Both are logical developments, even if they aren’t part of the traditional narrative. There is a sense that Aronofsky may be playfully tweaking some noses here, aware of the link between the religious right and the people who protest against ideas like climate change; or the stereotypical image of the meat-eating conservative against the vegetarian liberal. Then again, maybe there’s no such subversive cheek to it; maybe Aronofsky is just drawing attentions to ideas in these stories that have resonance for him, much as any storyteller can shift the emphasis to suit their own world view.

The biggest problem with Noah is that it seems to exist more of an intellectual exercise than as a story in its own right. The characters move around the script as necessary, rather than feeling like organic components of a larger story. Things happen to underscore themes or ideas, rather than because they feel like logical character developments. The moments where the script does try to treat these figures as people rather than archetypes feel a little strange in contrast to the grand sweep of the film – Methuselah’s weird craving for berries being one of the most surreal examples.


At the same time, Noah himself feels somewhat hazily defined, his character shifting from scene to scene – caught in the whims of a “Creator” he can barely comprehend. There’s a noble tragedy to all this, and Noah makes for a fascinating protagonist driving the film, but he never feels like a character in his own right, more a narrative function to help Aronofsky make the film that he wants to make. Crowe is the perfect actor to play the hero in a biblical epic, but he suffers because this really isn’t a typical hero in a typical biblical epic.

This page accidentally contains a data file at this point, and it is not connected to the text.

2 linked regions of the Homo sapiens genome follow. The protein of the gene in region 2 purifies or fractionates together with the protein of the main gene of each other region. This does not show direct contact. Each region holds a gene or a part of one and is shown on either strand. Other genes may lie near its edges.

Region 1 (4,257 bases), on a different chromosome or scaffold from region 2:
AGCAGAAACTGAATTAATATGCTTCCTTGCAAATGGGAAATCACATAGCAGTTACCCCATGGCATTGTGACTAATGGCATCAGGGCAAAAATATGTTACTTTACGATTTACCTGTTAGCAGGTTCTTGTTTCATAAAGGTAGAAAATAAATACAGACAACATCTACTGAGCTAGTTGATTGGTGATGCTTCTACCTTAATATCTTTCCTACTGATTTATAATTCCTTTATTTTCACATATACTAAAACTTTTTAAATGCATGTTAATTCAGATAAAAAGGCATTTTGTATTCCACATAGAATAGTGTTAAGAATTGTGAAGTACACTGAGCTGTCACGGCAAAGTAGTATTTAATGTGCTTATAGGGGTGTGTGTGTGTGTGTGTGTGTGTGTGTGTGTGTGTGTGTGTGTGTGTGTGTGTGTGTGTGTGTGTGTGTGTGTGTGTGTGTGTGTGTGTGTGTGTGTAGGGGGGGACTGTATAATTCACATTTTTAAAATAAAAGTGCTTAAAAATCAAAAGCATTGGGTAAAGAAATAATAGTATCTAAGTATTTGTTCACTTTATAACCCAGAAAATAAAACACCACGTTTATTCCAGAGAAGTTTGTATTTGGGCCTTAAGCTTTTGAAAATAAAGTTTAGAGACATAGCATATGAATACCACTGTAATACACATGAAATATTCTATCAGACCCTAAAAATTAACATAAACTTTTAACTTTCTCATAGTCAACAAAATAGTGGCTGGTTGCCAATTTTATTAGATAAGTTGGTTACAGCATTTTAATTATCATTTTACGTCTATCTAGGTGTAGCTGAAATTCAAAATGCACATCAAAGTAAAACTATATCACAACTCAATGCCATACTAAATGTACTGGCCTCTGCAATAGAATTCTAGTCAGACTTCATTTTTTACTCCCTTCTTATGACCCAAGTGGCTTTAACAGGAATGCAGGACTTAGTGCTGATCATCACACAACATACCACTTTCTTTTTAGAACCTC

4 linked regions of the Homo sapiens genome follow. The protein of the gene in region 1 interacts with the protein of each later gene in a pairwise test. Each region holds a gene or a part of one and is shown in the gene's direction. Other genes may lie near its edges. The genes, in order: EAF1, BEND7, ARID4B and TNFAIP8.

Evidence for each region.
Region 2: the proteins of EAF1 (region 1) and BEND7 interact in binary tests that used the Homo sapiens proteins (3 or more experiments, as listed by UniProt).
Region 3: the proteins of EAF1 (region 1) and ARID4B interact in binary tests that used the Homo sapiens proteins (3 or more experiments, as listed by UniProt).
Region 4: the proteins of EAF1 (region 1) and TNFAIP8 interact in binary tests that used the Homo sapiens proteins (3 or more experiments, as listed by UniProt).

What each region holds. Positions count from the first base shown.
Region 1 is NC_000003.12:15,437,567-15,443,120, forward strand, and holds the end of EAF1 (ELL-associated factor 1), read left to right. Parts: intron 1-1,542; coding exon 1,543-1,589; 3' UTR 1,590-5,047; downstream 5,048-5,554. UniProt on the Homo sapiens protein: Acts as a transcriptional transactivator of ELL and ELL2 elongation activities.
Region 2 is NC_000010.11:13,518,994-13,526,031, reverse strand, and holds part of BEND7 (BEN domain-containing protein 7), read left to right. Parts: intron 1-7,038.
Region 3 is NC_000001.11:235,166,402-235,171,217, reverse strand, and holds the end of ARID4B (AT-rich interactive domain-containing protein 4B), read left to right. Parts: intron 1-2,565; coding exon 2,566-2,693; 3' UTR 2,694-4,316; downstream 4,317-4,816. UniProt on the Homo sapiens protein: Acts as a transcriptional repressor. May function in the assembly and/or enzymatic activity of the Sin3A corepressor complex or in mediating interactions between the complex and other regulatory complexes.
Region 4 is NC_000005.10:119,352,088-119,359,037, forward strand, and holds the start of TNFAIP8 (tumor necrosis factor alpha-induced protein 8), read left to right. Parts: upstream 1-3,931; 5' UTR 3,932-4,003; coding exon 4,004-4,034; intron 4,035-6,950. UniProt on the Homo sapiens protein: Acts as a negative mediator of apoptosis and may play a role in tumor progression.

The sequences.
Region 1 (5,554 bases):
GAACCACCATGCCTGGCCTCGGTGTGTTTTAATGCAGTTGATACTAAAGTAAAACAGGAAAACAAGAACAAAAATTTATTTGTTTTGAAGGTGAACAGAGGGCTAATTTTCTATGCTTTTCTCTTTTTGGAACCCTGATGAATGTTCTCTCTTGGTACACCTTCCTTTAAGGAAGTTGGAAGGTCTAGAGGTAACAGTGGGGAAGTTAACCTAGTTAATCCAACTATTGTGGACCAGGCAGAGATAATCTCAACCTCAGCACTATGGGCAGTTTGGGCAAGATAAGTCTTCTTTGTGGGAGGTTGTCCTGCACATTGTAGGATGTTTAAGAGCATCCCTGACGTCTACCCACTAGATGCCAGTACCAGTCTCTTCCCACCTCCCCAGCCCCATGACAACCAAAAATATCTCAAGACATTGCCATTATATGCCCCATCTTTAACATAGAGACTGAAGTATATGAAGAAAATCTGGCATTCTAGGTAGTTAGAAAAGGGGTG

In fact, casting Crowe and marketing the movie as a biblical epic feels downright subversive – an exercise in manipulating audience expectations. Despite its premise, source material and marketing materials, there is no real way in which Noah resembles a biblical epic as a Hollywood genre. This isn’t a criticism; however, setting up those expectations in order to deliver something so radically and surreally different occasionally feels a little bit too cute or too wry for its own good.


At the same time, Aronofsky’s vision is breathtaking. Like The Fountain before it, the result is often more provocative and stimulating than satisfying – but there’s a definite sense of a director who knows what he wants to realise on film. The production design on Noah is amazing. Even if there are some ropey CGI effects, they play into the surreality of the setting. Aronofsky plays up the unreality of his setting. It’s easier to buy into the events portrayed because Noah seems to unfold in a world that operates on a slightly different wave-length than our own.

In a way, Aronofsky seems to pitch Noah half-way between a science-fiction spectacle and a biblical epic. “The Watchers”, Aronofsky’s fallen angels, look like aliens from some strange science-fiction blockbuster. The ruined landscape traversed by Noah like something from The Road or The Book of Eli. “This is the end,” Noah’s daughter remarks at one point. “The beginning,” he corrects her. “This is only the beginning.” You get a sense that it can be both.


Again, this is an idea that could easily become an exercise in pseudo-philosophical naval-gazing. And, at points, it definitely does. There are moments when it feels like Noah gets just a little bit too heavy-handed or too pretentious, the same problem that hounded Battlestar Galactica when it tried to do that sort of thing. At the same time, there is something very bold and ambitious and exciting about all this.

The result is a movie that is very weird and very odd, but also strangely compelling and consistently intriguing. It’s very hard to imagine who is the target market for Noah, but that almost seems to be the point. That a film this interesting and infuriating and impenetrable could be produced is proof of the sort of diversity possible in modern cinema.

2 Responses

  1. Reblogged this on moviesutra.

Leave a Reply

Fill in your details below or click an icon to log in:

WordPress.com Logo

You are commenting using your WordPress.com account. Log Out /  Change )

Twitter picture

You are commenting using your Twitter account. Log Out /  Change )

Facebook photo

You are commenting using your Facebook account. Log Out /  Change )

Connecting to %s

This site uses Akismet to reduce spam. Learn how your comment data is processed.

%d bloggers like this: